Law and Love

Dub McClish

Priscilla Jane Owens (1829–1907) penned several hymn poems, among them, “Give Me the Bible.” She wrote these lyrics in the 19th century before it became popular—even among theologians—to debunk, demote, and attempt to destroy the authority of Holy Writ.

Near the end of her refrain, Owens summarized the basic character of Scripture: “Precept and promise; law and love combining….” In these few words, she captures the essence of the Word of God. It is a book of precepts/commands from our Creator along with promises for both our present and future lives. The Bible combines Divine law with incomparable love for all mankind. To this truth we now turn our attention.

Growing numbers (again, including theologians) in the Western world have been influenced by naturalism, humanism, and Darwinism over the past century and a half. Correspondingly, they gradually, but certainly, have lost their faith in the Bible as God’s Word. Contrary to Owens’ song title, their theme has been, “You Take the Bible” (for we don’t want it).” The “respectable” infidels (AKA “theologians”) dared not launch a frontal attack on the faith of those in the pews. Rather, they slyly advanced their antinomian (i.e., anti-law) dogma. Such averments as under Christ no spiritual law exists, grace excludes law, The Old Testament was lawthe New Testament is grace, we are saved by grace—not by law, became the theme of thousands of pulpiteers. Consider only two of the many problems with this assertion:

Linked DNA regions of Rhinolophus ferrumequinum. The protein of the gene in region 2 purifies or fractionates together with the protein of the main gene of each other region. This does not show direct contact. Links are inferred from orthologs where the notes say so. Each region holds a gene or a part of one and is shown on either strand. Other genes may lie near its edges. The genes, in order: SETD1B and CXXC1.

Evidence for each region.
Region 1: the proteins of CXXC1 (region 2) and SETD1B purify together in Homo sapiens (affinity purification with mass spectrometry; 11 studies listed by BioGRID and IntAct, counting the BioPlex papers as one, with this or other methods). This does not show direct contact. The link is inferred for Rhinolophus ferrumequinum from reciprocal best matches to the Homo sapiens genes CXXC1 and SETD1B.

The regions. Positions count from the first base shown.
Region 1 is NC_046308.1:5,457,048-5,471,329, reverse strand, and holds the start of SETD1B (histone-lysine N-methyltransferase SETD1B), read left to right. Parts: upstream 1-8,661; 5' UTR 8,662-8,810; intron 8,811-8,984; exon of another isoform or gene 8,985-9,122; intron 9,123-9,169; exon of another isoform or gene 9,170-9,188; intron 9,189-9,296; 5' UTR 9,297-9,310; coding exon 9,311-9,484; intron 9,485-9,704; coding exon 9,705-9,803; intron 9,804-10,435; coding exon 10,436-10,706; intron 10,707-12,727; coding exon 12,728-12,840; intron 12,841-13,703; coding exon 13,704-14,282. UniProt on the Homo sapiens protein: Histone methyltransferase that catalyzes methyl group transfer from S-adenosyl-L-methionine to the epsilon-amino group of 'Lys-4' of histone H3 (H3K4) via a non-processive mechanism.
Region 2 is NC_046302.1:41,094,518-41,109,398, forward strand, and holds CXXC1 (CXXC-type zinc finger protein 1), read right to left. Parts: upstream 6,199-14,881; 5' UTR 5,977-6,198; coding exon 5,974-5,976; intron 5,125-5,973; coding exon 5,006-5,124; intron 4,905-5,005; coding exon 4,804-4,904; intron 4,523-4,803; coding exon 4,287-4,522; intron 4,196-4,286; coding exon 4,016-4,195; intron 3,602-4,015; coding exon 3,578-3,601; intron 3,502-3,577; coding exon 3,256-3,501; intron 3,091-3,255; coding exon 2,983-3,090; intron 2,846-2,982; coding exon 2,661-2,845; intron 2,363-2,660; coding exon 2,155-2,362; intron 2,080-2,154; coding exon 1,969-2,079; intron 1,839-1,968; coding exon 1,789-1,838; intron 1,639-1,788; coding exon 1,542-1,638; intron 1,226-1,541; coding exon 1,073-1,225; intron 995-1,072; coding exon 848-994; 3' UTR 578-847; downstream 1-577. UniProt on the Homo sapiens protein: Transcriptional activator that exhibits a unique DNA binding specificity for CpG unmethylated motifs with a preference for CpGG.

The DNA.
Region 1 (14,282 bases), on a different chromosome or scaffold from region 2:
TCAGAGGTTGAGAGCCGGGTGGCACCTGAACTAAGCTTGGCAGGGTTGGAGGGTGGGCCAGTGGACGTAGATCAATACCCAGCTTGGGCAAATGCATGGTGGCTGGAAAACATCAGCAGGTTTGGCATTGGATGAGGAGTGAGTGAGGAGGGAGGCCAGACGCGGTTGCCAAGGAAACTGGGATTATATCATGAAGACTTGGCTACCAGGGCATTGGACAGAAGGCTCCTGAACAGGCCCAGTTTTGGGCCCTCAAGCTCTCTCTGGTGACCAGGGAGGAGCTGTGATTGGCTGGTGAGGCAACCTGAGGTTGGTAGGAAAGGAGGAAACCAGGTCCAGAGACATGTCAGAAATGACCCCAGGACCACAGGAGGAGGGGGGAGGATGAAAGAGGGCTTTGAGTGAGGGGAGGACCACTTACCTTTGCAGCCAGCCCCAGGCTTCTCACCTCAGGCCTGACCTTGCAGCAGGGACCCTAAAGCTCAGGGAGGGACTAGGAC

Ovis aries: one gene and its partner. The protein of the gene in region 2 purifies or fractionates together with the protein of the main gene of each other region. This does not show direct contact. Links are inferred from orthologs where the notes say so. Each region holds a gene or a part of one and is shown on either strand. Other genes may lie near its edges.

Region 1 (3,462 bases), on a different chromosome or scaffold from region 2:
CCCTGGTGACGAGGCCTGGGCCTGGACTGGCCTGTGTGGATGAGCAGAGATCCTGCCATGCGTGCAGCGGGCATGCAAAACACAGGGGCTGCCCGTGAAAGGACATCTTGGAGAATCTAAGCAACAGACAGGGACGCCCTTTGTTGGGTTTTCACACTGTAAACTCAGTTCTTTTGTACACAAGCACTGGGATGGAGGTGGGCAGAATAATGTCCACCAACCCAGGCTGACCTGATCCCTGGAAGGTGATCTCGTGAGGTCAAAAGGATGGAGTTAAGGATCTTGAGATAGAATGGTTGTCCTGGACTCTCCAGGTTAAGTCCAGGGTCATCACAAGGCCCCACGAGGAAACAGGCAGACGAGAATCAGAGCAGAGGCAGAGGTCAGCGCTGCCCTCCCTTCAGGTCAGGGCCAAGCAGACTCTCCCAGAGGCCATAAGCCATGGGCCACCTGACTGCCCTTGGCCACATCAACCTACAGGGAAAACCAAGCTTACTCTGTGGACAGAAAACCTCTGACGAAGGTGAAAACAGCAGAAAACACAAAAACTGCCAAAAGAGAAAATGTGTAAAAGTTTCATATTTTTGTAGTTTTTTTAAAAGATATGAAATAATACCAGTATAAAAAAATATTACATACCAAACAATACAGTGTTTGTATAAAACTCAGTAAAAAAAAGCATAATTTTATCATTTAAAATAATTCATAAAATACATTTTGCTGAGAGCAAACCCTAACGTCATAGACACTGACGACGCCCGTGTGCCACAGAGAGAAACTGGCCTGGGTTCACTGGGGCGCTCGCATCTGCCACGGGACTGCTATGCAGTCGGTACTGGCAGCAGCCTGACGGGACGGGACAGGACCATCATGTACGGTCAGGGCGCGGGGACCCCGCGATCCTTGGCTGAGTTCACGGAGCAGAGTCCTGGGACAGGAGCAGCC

It is a lie. The New Testament plainly depicts itself as Divine law (Rom. 8:2; 1 Cor. 9:21; Gal. 6:2; Jam. 1:25; 2:12). Moreover, in the context of James 1:25, the writer clearly equates the inspired Word that saves (vv. 21–23) with that “perfect law.” Further, since it is the Gospel that saves (Rom. 1:16), the Word and the perfect law are therefore references to the “Gospel,” thereby identifying the Gospel as the perfect law.

It renders grace irrelevant and unnecessary. The need for grace presupposes sin, and sin, both logically and theologically, presupposes the existence of law: “But where there is no law, neither is there transgression” (Rom. 4:15b); “But sin is not imputed when there is no law” (5:13b). Note the ultimate error of antinomians: No lawno sin; No sinno need for grace. Eradication of law eradicates all need of grace.

No mere man will perfectly keep God’s law. Sin—violation of God’s law (1 John 3:4)— creates the need for God’s grace and mercy if men are to be saved (John 3:16; Eph. 2:8–9; Tit. 3:5). The Gospel is God’s perfect combination of law and love.

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Author: Editor

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